CSF Leak Following Microvascular Decompression: the Benefit of Routine Postoperative Lumbar Tap
Even at centers with very large experience, the risk of cerebrospinal fluid (CSF) leakage in surgery for microvascular decompression is reported up to 3%.
Prevention of leakage is important since meningitis may follow. Also, leakage usually means longer hospital stay and increased cost.
In case of detected leakage extra sutures may be applied, placement of a lumbar drain may be considered or a revision and improved closure may be attempted. With leakage in the subcutaneous tissue, but not through the skin, a local accumulation causing local symptoms may also occur. In addition to being burdensome and being associated with longer hospital stays with possible revision surgery, such complications are also very costly. The best way to reduce cost and burden, and to improve patient care, is to prevent CSF leakage.
The aim of this study is to determine if prophylactic lumbar tap is beneficial for prevention of cerebrospinal fluid leakage following microvascular decompression, by comparison of surgical approaches in 3 geographical areas in the Scandinavian health system.
Hypothesis: There is no difference in cerebrospinal fluid leakage between the group subject to prophylactic spinal tap versus the group without prophylactic spinal tap.
Cranial Nerve Diseases
Procedure: prophylactic spinal tap
Procedure: no prophylactic spinal tap
|Study Design:||Observational Model: Case Control
Time Perspective: Retrospective
|Official Title:||CSF Leak Following Microvascular Decompression: the Benefit of Routine Postoperative Lumbar Tap|
- cerebrospinal fluid leakage [ Time Frame: 30 days ] [ Designated as safety issue: No ]Any leakage after 3rd postoperative day (since one hospital introduces iatrogenic leakage the first 3 days after surgery)
- overall complication risk [ Time Frame: 30 days ] [ Designated as safety issue: No ]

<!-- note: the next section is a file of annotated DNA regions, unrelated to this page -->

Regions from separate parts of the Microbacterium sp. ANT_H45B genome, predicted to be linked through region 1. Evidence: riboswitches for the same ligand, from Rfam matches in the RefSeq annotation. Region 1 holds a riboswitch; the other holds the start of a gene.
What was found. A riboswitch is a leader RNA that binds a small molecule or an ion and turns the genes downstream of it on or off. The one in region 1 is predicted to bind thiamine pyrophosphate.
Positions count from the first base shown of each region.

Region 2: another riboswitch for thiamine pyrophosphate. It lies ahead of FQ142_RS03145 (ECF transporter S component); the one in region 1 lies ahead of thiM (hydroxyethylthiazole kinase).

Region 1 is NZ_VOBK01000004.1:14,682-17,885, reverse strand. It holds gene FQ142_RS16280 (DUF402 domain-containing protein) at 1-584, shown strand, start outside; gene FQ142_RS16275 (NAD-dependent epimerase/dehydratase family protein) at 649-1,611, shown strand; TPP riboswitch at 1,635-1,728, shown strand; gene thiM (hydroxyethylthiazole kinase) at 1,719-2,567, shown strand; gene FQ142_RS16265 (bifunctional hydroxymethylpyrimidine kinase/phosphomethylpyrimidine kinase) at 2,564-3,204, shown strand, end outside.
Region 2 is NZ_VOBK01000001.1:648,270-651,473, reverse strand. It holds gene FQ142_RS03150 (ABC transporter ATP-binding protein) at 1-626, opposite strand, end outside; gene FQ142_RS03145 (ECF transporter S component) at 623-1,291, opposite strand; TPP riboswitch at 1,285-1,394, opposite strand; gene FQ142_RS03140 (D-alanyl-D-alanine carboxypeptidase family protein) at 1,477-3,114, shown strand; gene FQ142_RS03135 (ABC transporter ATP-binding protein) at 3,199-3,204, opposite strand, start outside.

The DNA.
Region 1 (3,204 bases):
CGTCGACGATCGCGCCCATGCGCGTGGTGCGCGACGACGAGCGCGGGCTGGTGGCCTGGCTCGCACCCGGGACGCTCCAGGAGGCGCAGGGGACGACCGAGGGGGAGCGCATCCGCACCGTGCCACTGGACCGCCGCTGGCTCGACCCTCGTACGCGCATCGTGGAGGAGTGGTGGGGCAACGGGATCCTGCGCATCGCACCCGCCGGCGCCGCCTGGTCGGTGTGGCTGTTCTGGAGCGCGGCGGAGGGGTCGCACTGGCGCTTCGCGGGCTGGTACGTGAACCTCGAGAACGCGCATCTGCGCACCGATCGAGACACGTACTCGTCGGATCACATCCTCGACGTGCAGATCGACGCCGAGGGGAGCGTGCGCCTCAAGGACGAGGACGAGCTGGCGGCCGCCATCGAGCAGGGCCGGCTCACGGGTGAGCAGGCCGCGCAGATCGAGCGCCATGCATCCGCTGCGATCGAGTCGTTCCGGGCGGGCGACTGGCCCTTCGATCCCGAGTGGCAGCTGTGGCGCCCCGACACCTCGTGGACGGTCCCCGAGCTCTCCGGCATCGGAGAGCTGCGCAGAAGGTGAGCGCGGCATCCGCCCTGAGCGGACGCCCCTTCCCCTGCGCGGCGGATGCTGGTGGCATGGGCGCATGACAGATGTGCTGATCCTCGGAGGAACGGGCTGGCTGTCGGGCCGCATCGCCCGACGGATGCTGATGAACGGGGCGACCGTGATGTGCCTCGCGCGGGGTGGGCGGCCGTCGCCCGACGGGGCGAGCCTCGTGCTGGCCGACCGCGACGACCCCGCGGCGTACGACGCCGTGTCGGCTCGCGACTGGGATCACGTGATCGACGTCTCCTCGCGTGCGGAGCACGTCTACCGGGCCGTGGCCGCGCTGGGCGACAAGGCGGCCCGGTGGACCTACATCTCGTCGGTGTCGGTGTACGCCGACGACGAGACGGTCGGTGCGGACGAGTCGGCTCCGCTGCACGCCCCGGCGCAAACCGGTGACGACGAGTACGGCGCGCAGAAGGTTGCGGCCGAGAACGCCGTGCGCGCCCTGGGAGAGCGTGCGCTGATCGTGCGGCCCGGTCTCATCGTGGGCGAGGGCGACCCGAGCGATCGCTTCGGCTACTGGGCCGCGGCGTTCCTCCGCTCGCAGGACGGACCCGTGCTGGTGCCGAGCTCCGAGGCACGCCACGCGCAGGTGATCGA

- Specific complication risk [ Time Frame: 30 days ] [ Designated as safety issue: No ]risks associated with prophylactic treatment: meningitis, positional head-ache (need for epidural blood-patch)
- days in hospital [ Time Frame: 30 days ] [ Designated as safety issue: No ]
|Study Start Date:||October 2013|
|Estimated Study Completion Date:||May 2014|
|Estimated Primary Completion Date:||January 2014 (Final data collection date for primary outcome measure)|
prophylactic spinal tap
Microvascular decompression surgery approach at the Karolinska University Hospital, i.e. a small craniectomy (removal of bone without putting it back), and postoperatively serial prophylactic lumbar tap
|Procedure: prophylactic spinal tap|
no prophylactic spinal tap
Microvascular decompression surgery approach at St Olavs Hospital Trondheim University Hospital and the University Hospital of North Norway, i.e. not comprising a policy of preventing CSF leak by performing prophylactic lumbar taps or its equivalents
|Procedure: no prophylactic spinal tap|
|Contact: Asgeir S Jakola, MD PhDemail@example.com|
|University Hospital of North Norway||Not yet recruiting|
|Contact: Kristin Sjåvik, MD PhD Kristin.Sjavik@unn.no|
|St Olavs Hospital||Not yet recruiting|
|Contact: Ole Solheim, MD PhD firstname.lastname@example.org|
|Karolinska University Hospital||Not yet recruiting|
|Contact: Petter Förander, MD PhD email@example.com|
|Study Chair:||Asgeir S Jakola, MD PhD||St. Olavs Hospital|